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Monday, December 21, 1998 Published at 15:17 GMT


Senate divided over impeachment

Bill Clinton leaves church holding a bible

Calls for censure are growing, two days after the House of Representatives made Bill Clinton only the second president in American history to be impeached.

But the Senate remains divided along party lines on how to handle Mr Clinton's case.


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In an opinion piece in the New York Times, former US presidents Gerald Ford and Jimmy Carter urged the US Senate on Monday to censure him, saying impeachment is permanent and has brought "profound disgrace" to President Bill Clinton.

Mr Ford and Mr Carter said a Senate resolution of censure should require that Clinton acknowledge he did not tell the truth under oath, but also stipulate that such an admission could not be used against him in any future criminal prosecution.

A censure would allow Clinton to keep the job he has held for six years and would be a first step, according to the former chief executives, toward healing a "grievous and deepening" national wound.

"Before the senators make history, we hope they will first turn to history for help in devising what would be, in effect, a unique punishment for a unique set of offences," they wrote.

Mr Clinton was impeached on Saturday for perjury before a grand jury and obstruction of justice. The vote split down party lines.

Which way is forward?

Sen Patrick Leahy, a Vermont Democrat, says the Senate must restore civility to the political process.

"The determination had been made in the House that they were going to have impeachment, come hell or high water. I think we can restore political sanity in the Senate."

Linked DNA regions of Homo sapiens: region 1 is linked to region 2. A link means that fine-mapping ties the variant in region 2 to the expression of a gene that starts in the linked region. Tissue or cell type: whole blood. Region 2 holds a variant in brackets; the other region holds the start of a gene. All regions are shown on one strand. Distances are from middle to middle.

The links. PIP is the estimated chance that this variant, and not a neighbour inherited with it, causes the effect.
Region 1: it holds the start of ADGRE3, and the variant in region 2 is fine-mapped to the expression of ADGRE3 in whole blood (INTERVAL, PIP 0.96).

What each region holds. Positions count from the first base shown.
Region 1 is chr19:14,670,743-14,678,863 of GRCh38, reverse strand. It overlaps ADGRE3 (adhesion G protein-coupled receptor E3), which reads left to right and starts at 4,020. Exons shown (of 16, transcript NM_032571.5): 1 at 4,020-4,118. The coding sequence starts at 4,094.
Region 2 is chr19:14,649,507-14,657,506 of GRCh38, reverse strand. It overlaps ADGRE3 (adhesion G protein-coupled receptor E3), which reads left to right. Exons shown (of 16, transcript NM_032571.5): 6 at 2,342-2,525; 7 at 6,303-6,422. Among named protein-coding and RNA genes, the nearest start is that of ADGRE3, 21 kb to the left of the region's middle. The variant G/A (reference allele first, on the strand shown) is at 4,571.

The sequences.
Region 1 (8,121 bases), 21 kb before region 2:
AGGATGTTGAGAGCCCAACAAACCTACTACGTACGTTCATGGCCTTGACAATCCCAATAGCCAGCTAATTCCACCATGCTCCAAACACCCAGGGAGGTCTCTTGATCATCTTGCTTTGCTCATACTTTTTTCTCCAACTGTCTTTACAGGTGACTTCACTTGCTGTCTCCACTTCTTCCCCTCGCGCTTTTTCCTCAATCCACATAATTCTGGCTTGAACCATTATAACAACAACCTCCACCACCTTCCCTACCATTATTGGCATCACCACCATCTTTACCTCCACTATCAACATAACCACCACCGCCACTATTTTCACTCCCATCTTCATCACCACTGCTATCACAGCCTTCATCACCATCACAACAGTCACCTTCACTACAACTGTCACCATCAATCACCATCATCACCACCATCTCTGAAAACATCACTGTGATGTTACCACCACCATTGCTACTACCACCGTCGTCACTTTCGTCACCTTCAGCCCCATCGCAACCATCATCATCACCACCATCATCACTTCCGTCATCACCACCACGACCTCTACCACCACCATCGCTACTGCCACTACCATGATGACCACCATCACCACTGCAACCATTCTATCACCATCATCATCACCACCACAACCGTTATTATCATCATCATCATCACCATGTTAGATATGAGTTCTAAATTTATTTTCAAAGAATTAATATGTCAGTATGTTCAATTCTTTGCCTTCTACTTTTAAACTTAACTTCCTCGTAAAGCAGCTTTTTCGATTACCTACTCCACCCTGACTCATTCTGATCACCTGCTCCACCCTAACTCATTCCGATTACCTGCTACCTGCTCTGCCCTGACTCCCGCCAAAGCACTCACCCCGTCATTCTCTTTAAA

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The question is: How?

Powerful Republicans and Democrats have already begun to stake out now-familiar party positions.

Orrin Hatch, the Republican chairman of the Senate Judiciary committee, hinted on Sunday that a censure deal would be the best option.

He called for a "head count" to determine whether there was any chance of a Senate conviction. If not, he said, " there has to be some consideration ... to resolve this matter ... in the best interests of the country."

Sen Christopher Dodd, a Connecticut Democrat went one step further. He called for negotiations on a censure deal to begin before the new session convenes on 6 January.

But Senator Mitch McConnell, a Kentucky Republican who will be head of the Rules Committee which would preside over any trial, and Senator Don Nickles of Oklahoma, the second-ranking Republican in the Senate, said the Senate was obligated to proceed.

Sen McConnell told NBC's Meet the Press that with the co-operation of the president's lawyers, the trial could be quick and not "demean the Senate".

Clinton resilient

Meanwhile Mr Clinton's ratings have risen again. Several polls taken this weekend show his job approval rating nearing a whopping 75%.

An NBC News poll showed 72% approved of Mr Clinton's handling of the presidency, a rise of four points from Tuesday.


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The New York Times and CBS News showed that 64% of Americans support a censure deal. Sixty-eight per cent believe the Senate should not remove Mr Clinton from office.

Perjury and obstruction

Mr Clinton is facing charges of perjury and obstruction of justice in connection with his affair with Monica Lewinsky.

A Senate trial would be presided over by Supreme Court Chief Justice William Rehnquist. The 100-member Senate would serve as the jury, with a two-thirds majority needed to convict the president and remove him from office.

To secure such a majority, Senate Republicans would have to attract at least 12 Democrats.

However, the BBC diplomatic correspondent says the most likely outcome is a vote largely along party lines and an even more damaged president, who somehow hangs on.

In the only other presidential trial, in 1868, President Andrew Johnson was acquitted in the Senate by one vote.





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